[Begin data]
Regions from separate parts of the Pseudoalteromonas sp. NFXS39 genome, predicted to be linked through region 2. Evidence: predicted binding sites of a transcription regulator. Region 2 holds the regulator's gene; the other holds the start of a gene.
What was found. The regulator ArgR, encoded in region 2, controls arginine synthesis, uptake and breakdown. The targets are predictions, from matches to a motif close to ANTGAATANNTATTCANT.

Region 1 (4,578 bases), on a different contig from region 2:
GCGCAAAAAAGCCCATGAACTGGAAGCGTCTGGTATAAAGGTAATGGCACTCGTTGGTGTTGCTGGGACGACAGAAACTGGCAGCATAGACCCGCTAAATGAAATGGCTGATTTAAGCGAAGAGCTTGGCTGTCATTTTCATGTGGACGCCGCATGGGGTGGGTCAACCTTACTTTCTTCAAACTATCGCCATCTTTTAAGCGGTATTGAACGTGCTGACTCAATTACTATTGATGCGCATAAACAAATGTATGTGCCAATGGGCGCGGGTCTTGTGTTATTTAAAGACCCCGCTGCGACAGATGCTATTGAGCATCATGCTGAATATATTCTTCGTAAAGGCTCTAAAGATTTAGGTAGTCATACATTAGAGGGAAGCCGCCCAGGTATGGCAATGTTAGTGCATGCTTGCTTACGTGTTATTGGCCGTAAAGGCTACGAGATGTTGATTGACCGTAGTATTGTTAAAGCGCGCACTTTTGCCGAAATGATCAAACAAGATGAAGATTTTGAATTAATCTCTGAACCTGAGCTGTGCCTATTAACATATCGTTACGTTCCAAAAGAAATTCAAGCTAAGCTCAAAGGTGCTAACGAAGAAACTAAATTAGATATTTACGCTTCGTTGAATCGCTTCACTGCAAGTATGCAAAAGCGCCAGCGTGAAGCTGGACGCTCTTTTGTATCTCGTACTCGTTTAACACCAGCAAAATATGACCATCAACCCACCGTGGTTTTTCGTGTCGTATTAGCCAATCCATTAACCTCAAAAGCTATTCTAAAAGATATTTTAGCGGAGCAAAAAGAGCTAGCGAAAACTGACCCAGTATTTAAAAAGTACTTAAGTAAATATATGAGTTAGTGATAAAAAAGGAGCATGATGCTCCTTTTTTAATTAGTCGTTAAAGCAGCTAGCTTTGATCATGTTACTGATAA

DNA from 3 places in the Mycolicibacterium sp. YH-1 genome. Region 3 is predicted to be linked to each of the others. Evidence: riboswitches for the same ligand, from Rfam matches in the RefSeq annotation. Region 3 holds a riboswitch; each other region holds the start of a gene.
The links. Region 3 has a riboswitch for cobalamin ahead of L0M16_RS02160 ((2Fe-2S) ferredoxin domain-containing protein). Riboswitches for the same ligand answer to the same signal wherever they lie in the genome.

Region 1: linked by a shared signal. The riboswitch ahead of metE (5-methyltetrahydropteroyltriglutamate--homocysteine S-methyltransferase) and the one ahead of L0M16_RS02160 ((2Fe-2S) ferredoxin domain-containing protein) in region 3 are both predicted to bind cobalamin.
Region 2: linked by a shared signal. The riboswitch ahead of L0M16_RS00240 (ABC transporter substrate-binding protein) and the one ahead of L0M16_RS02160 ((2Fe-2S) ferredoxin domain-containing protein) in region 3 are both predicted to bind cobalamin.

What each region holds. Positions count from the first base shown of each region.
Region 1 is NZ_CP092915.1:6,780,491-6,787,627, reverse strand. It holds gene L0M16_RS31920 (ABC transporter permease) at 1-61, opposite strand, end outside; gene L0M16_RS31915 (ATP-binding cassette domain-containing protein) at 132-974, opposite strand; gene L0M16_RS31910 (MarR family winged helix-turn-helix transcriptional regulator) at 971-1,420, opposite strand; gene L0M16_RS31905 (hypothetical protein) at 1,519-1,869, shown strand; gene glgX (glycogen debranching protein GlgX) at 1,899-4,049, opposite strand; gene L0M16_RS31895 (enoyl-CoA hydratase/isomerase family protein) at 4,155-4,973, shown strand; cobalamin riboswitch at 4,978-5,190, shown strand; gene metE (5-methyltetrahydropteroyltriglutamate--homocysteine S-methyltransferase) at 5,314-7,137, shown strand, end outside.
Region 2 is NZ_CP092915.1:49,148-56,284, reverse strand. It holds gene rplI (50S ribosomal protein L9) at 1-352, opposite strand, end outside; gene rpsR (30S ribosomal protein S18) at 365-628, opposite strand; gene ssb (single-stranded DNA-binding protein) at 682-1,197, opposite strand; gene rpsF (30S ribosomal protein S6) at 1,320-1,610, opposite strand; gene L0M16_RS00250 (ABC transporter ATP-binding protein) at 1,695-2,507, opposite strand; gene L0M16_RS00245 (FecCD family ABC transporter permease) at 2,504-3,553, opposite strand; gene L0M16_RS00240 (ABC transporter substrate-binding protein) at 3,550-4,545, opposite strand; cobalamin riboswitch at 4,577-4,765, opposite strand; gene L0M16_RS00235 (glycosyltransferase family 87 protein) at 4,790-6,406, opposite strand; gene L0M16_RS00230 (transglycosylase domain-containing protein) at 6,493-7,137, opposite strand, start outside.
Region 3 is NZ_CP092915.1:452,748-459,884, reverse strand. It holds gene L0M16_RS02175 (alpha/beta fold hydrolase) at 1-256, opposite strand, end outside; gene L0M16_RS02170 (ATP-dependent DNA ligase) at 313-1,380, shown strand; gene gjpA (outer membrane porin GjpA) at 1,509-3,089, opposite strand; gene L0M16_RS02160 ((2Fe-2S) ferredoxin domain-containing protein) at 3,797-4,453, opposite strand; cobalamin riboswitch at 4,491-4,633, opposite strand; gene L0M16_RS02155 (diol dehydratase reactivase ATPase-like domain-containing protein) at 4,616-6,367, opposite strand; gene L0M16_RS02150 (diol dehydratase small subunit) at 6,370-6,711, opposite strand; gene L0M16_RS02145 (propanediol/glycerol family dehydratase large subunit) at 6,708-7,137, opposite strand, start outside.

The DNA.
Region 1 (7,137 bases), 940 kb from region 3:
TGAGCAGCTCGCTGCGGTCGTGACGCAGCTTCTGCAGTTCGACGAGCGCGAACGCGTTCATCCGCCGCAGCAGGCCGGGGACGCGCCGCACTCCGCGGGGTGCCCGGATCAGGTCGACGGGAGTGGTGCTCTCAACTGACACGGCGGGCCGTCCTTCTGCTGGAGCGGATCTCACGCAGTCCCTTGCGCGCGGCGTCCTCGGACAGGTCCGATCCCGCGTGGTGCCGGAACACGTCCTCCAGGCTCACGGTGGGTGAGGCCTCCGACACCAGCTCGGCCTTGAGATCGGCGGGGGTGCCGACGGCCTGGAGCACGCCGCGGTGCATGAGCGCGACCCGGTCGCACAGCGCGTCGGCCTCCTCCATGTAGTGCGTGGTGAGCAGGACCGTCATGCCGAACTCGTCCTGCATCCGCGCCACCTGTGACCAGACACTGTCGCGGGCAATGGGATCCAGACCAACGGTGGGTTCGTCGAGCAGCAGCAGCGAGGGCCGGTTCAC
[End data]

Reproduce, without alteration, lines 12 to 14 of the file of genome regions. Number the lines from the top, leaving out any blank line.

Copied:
Region 3 is NZ_CP092915.1:452,748-459,884, reverse strand. It holds gene L0M16_RS02175 (alpha/beta fold hydrolase) at 1-256, opposite strand, end outside; gene L0M16_RS02170 (ATP-dependent DNA ligase) at 313-1,380, shown strand; gene gjpA (outer membrane porin GjpA) at 1,509-3,089, opposite strand; gene L0M16_RS02160 ((2Fe-2S) ferredoxin domain-containing protein) at 3,797-4,453, opposite strand; cobalamin riboswitch at 4,491-4,633, opposite strand; gene L0M16_RS02155 (diol dehydratase reactivase ATPase-like domain-containing protein) at 4,616-6,367, opposite strand; gene L0M16_RS02150 (diol dehydratase small subunit) at 6,370-6,711, opposite strand; gene L0M16_RS02145 (propanediol/glycerol family dehydratase large subunit) at 6,708-7,137, opposite strand, start outside.

The DNA.
Region 1 (7,137 bases), 940 kb from region 3: